Deer hunting gear is an important topic… at least it should be. However, my gear list differs quite a bit from what you might expect to hear from a typical outdoor professional. No grunt tube, doe bleat, estrous scent, rattling antlers, wind checker, decoy – the list goes on. All of those types of items are tools, but they are tools I rarely use. My hunting style is that of a mobile public land hunter. I carry in the bare essentials to keep things light on what could be a lengthy hike with a tree stand. That means I put less reliance on trying to attract an intelligent, experienced whitetail to my setup. Rather, I rely on scouting to set a ghost-like ambush that could catch even the wariest buck off guard.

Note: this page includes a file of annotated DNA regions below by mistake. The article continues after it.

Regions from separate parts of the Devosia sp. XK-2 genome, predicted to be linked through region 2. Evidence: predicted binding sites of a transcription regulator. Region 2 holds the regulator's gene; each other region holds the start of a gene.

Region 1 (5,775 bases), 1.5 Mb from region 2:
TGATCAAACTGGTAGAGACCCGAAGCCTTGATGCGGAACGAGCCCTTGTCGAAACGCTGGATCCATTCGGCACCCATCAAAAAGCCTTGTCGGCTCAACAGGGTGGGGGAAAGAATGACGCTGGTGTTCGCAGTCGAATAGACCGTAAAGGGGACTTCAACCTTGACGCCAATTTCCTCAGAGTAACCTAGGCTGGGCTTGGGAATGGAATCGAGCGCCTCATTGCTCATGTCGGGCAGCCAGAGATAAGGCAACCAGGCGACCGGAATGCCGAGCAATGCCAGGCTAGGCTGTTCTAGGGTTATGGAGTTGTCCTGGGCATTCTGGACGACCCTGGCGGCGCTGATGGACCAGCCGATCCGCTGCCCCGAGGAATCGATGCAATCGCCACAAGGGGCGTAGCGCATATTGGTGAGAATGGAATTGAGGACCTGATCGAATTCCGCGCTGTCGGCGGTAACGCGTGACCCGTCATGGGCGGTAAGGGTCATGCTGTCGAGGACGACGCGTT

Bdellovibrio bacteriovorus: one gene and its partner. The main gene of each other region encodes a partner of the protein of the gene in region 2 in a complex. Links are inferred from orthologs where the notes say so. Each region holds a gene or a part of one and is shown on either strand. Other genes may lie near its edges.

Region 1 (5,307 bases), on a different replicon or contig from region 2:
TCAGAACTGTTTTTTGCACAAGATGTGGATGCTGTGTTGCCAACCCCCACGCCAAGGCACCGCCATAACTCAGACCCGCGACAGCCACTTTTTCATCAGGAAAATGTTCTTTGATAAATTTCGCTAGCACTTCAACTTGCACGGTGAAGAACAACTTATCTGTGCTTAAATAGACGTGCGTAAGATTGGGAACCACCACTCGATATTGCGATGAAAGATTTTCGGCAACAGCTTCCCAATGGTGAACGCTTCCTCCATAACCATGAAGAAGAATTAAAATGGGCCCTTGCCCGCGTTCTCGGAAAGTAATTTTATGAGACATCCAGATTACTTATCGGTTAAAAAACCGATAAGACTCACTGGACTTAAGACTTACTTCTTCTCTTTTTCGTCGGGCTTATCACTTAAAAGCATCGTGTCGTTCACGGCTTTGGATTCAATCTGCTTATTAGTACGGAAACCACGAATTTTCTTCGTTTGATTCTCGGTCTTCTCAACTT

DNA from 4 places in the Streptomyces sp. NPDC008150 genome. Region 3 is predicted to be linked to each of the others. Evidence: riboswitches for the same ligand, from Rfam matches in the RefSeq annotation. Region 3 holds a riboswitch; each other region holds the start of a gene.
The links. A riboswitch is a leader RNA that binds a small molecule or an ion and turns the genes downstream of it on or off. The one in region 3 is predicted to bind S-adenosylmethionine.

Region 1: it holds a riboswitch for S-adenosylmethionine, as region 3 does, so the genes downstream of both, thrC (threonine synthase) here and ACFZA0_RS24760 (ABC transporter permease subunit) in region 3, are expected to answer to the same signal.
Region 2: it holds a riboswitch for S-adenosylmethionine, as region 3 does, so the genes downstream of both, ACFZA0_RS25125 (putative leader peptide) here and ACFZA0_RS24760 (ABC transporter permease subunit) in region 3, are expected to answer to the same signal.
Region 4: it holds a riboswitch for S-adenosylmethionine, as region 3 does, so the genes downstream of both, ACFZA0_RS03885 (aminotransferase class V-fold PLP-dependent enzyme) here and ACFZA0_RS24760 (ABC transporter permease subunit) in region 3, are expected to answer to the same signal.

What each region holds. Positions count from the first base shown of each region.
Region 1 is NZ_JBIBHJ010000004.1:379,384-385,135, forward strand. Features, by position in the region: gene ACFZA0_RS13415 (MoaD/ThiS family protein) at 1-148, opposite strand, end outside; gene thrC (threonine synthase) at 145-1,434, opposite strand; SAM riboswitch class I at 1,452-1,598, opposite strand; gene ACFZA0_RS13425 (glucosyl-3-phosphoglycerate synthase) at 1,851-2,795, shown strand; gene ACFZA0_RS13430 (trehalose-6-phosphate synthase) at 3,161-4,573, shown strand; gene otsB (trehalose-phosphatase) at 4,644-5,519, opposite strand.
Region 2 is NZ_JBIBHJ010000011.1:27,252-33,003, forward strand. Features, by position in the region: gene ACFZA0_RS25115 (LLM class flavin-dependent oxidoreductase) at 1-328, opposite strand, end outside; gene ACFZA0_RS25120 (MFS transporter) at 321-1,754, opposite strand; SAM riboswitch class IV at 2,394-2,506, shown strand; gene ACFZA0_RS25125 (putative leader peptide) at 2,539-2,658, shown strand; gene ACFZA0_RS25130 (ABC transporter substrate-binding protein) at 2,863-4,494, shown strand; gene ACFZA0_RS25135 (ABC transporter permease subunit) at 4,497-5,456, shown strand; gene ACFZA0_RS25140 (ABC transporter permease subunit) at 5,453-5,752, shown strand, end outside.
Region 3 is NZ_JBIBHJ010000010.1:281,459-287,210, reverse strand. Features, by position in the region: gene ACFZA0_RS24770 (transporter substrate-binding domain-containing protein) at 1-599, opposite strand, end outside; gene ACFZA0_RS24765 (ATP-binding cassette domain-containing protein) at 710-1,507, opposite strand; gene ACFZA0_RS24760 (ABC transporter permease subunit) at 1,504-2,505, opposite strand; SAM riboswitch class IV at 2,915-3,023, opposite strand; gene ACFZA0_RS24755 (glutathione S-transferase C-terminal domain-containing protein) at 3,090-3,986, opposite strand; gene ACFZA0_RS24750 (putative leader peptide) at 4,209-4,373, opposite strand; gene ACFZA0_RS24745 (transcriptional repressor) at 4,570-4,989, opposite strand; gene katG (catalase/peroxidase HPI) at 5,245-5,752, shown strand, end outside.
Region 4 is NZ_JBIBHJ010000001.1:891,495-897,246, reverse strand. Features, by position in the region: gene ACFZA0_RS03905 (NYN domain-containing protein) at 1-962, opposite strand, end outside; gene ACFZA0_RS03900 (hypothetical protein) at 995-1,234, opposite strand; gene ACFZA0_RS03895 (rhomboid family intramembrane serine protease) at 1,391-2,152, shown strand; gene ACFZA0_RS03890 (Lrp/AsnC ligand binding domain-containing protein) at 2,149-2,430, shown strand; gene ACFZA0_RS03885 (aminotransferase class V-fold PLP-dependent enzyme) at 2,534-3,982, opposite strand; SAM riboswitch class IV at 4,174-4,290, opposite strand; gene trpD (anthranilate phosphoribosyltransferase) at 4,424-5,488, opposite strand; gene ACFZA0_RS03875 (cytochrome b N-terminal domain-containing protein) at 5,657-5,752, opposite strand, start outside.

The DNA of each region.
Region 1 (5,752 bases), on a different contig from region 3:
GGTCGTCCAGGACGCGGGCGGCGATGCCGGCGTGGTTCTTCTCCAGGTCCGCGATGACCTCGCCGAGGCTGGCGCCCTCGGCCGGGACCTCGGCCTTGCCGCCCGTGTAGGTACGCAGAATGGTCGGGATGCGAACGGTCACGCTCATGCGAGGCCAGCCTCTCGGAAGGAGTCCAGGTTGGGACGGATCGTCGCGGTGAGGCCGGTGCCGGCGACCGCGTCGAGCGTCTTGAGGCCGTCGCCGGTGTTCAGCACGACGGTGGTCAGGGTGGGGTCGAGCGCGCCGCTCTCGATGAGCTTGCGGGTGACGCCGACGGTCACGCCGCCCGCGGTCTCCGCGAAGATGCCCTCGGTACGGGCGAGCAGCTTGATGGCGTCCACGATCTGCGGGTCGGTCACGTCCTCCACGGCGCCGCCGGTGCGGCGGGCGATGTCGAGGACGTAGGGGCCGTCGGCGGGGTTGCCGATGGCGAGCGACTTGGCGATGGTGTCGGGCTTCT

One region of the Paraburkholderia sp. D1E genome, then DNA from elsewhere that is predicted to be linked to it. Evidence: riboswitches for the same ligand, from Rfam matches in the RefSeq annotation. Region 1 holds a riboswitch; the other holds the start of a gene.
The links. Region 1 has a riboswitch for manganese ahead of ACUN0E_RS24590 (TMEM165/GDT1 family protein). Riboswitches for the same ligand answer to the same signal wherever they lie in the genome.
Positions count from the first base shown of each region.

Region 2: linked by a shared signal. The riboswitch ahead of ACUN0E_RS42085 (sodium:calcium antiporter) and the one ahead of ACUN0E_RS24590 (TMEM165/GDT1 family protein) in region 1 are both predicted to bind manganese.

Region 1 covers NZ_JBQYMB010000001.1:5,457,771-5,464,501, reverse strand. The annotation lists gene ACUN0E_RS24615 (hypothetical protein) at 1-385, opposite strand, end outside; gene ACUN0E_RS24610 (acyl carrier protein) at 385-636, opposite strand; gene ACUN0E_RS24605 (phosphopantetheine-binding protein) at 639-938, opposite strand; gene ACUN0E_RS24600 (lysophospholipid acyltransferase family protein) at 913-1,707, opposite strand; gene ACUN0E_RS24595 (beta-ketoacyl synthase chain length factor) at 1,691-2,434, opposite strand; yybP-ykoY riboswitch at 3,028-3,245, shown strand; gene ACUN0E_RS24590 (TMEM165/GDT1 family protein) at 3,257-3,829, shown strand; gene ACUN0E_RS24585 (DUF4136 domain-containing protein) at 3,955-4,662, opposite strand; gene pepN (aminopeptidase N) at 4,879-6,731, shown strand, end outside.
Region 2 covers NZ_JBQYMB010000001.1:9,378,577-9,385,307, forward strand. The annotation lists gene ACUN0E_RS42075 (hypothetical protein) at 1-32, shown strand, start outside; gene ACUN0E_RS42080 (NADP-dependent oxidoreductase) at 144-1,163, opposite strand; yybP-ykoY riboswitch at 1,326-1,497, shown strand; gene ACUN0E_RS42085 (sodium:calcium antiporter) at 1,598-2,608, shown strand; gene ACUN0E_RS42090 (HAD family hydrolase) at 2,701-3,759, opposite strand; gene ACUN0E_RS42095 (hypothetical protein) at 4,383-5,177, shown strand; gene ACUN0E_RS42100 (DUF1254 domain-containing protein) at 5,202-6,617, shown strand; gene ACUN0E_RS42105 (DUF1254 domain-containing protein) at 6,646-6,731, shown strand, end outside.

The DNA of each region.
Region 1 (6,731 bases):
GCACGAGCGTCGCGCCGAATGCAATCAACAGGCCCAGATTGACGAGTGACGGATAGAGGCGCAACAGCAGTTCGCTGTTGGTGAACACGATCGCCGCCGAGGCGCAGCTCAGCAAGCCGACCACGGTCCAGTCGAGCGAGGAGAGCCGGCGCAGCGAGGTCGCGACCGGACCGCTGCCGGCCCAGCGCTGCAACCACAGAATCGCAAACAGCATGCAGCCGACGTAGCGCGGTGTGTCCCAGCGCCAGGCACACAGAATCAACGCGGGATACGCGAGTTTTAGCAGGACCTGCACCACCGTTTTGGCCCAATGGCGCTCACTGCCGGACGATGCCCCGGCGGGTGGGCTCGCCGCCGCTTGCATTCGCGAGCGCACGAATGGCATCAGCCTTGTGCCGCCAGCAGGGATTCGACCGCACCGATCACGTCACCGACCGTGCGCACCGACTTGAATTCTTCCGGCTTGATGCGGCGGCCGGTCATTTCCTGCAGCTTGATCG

As you’re well aware, I also do quite a bit of self-filming. That means I need to pack in camera gear, and it’s one more reason to cut down on the unnecessary clutter. Hauling in a tree stand, weapon, camera arm, extra clothes, and essential tools and setting everything up in a timely matter is no small task. However, through a lot of trial and error I’ve honed in my process to the point where I can still get everything up the tree in one trip. The following video shows my step-by-step process.
My process is always subject to change, because I’m always searching for better ways to do things. One tip I’ve received since posting this video is the gear hook. Instead of bringing multiple pull ropes to attach to a bow, camera arm, or clothing, you can have one pull rope with a coated metal hook (S-hook or snagging hooks seem to be common). Once up the tree, you drop the hook down to retrieve your gear piece-by-piece. It may be a marginally slower and more difficult in the dark; however, it does have advantages for climbing trees with tons of branches, or retrieving a dropped piece of gear once set up.